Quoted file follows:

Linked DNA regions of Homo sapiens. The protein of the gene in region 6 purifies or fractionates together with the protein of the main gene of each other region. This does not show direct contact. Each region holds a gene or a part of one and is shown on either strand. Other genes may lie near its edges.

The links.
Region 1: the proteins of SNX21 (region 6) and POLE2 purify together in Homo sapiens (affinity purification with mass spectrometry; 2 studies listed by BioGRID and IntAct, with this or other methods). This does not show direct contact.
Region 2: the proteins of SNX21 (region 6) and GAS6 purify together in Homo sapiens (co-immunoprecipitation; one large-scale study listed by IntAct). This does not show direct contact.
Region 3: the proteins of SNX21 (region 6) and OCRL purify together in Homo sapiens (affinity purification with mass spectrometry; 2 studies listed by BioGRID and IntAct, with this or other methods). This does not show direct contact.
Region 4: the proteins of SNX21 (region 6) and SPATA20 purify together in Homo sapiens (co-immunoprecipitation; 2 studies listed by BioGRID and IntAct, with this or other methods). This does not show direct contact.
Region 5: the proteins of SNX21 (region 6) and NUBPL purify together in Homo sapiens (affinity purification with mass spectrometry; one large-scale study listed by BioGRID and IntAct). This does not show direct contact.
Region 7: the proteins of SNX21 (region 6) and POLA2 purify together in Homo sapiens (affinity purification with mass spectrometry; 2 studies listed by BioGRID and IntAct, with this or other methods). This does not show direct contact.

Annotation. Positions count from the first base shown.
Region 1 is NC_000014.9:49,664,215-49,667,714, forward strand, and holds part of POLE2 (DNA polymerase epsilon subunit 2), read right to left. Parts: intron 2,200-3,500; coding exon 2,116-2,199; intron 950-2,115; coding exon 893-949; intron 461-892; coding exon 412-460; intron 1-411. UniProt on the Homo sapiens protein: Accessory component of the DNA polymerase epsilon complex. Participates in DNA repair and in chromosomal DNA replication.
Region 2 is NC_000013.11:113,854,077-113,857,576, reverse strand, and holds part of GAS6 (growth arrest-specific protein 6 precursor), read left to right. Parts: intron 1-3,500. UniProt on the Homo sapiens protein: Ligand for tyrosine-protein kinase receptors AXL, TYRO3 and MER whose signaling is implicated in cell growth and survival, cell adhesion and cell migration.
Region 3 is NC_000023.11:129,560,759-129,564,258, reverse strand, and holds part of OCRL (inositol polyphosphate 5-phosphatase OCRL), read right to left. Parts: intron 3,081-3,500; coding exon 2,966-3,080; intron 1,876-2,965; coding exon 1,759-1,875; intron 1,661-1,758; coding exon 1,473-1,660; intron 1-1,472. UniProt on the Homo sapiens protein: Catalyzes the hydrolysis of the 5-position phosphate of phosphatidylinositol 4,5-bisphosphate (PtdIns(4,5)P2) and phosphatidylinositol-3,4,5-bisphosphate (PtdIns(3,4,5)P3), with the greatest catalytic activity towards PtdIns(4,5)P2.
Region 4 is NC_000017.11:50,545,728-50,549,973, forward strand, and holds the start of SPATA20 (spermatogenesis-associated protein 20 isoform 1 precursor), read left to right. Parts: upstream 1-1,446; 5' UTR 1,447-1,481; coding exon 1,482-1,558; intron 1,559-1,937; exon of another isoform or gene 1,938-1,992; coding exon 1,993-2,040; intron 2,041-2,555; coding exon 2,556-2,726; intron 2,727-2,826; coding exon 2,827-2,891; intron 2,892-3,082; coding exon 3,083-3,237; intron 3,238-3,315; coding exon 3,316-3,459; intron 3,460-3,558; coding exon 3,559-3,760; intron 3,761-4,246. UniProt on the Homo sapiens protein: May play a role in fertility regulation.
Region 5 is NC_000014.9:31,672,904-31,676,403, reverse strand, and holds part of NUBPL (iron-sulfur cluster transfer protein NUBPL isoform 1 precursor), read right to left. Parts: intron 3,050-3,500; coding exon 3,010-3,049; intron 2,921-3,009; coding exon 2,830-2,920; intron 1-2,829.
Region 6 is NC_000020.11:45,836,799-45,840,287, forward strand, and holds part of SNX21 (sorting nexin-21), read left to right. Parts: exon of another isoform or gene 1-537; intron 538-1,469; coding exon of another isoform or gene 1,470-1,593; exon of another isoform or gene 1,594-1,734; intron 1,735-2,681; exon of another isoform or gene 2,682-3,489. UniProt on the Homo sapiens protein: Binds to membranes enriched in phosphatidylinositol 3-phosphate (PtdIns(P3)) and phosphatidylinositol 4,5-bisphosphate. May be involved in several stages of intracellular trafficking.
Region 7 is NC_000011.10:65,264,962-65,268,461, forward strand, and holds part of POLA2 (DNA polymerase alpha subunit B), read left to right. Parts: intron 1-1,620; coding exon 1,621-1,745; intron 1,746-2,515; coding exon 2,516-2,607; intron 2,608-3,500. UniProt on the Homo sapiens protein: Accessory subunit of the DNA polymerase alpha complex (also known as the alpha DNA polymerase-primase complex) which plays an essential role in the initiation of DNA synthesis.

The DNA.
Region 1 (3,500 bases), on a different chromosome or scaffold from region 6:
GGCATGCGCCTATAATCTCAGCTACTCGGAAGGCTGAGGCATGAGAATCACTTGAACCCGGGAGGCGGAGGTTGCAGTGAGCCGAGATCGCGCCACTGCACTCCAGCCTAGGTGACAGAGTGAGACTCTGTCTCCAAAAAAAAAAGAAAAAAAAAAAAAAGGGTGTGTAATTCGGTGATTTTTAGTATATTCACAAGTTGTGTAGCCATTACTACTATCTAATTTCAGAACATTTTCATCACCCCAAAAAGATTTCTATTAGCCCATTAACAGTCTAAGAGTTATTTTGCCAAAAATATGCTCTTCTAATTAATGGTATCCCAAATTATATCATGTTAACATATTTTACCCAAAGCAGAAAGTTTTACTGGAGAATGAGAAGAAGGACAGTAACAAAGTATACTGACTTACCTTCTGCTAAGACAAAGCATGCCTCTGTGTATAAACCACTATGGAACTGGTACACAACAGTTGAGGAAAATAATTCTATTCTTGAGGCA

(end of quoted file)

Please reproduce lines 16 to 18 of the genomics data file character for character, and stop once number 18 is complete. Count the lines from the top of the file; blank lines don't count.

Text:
Region 7 is NC_000011.10:65,264,962-65,268,461, forward strand, and holds part of POLA2 (DNA polymerase alpha subunit B), read left to right. Parts: intron 1-1,620; coding exon 1,621-1,745; intron 1,746-2,515; coding exon 2,516-2,607; intron 2,608-3,500. UniProt on the Homo sapiens protein: Accessory subunit of the DNA polymerase alpha complex (also known as the alpha DNA polymerase-primase complex) which plays an essential role in the initiation of DNA synthesis.

The DNA.
Region 1 (3,500 bases), on a different chromosome or scaffold from region 6: